December 8, 2015
Quantum Expert Answer
The biggest effect of clew height is on the relative performance while reaching versus upwind. Obviously, total area has an impact on the horsepower available in light-to-moderate air. Also, one could argue that raising the height of the center of that force upward might have an impact on heeling moment, but this is relatively subtle and hard to quantify. A low clew keeps the sail closer to the centerline as the sail loads. This helps upwind. A second possible effect, if the clew is low enough, is to allow the addition of material (foot round) so that the sail actually touches the deck. This creates an "endplate," which minimizes the escape of air from one side to the other and the disruption of the pressure differential that makes the sail work. This is why pure racing genoas typically have a clew height of less than half a meter off the deck.
The downside of a low clew is the effect on sheeting angle as the sail is eased out for reaching and running. The angle of the sheet quickly changes if the clew is low, so that the sheet is pulling in, not down. This allows the clew to rise, and the sail "twists" or opens up along the leech, causing the top of the sail to luff well before the rest. With a higher clew, the angle remains more constant, and the sheet pulls down even when the sail is eased. Higher clewed sails setup better on a reach. Specialty racing headsails, ("jib tops" and "blast reachers") have higher clews for just this reason.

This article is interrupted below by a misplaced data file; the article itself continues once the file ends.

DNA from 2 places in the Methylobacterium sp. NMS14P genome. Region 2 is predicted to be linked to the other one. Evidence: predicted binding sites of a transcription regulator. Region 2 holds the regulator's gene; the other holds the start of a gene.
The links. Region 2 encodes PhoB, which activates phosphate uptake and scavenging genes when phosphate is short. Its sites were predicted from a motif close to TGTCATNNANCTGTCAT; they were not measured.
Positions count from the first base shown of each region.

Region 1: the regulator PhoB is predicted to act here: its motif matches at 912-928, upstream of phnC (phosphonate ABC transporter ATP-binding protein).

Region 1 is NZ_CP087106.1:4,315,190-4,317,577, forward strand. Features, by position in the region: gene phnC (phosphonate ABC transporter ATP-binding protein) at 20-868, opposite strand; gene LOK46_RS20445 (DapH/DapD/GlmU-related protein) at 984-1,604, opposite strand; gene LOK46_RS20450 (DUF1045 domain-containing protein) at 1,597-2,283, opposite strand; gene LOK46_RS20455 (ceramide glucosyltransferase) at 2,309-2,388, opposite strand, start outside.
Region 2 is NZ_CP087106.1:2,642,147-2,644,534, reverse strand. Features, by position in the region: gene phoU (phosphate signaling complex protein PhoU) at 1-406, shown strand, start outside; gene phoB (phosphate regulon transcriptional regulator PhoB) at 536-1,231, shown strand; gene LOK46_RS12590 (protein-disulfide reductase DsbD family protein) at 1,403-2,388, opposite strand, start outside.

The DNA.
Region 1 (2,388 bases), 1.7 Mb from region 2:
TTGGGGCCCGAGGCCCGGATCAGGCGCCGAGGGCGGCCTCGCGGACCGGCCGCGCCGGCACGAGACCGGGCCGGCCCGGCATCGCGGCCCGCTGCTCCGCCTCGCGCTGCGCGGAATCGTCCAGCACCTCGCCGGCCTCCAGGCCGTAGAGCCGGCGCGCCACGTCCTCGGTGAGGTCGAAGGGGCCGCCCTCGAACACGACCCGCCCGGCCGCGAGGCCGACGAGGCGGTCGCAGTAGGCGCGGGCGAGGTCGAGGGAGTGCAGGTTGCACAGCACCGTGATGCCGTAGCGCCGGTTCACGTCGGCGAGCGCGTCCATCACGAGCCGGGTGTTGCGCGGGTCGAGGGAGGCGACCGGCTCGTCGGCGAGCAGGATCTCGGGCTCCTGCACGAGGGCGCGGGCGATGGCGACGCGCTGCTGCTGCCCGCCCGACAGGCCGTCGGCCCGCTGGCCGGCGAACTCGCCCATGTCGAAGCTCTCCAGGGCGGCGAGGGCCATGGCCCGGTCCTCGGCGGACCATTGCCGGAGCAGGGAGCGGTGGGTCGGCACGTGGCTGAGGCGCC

The only other issue to consider when selecting clew height is a staysail. If using a headsail in combination with a staysail set on an inner forestay, the clew is often raised to keep the two sails from interfering with each other and to make the sail easier to tack.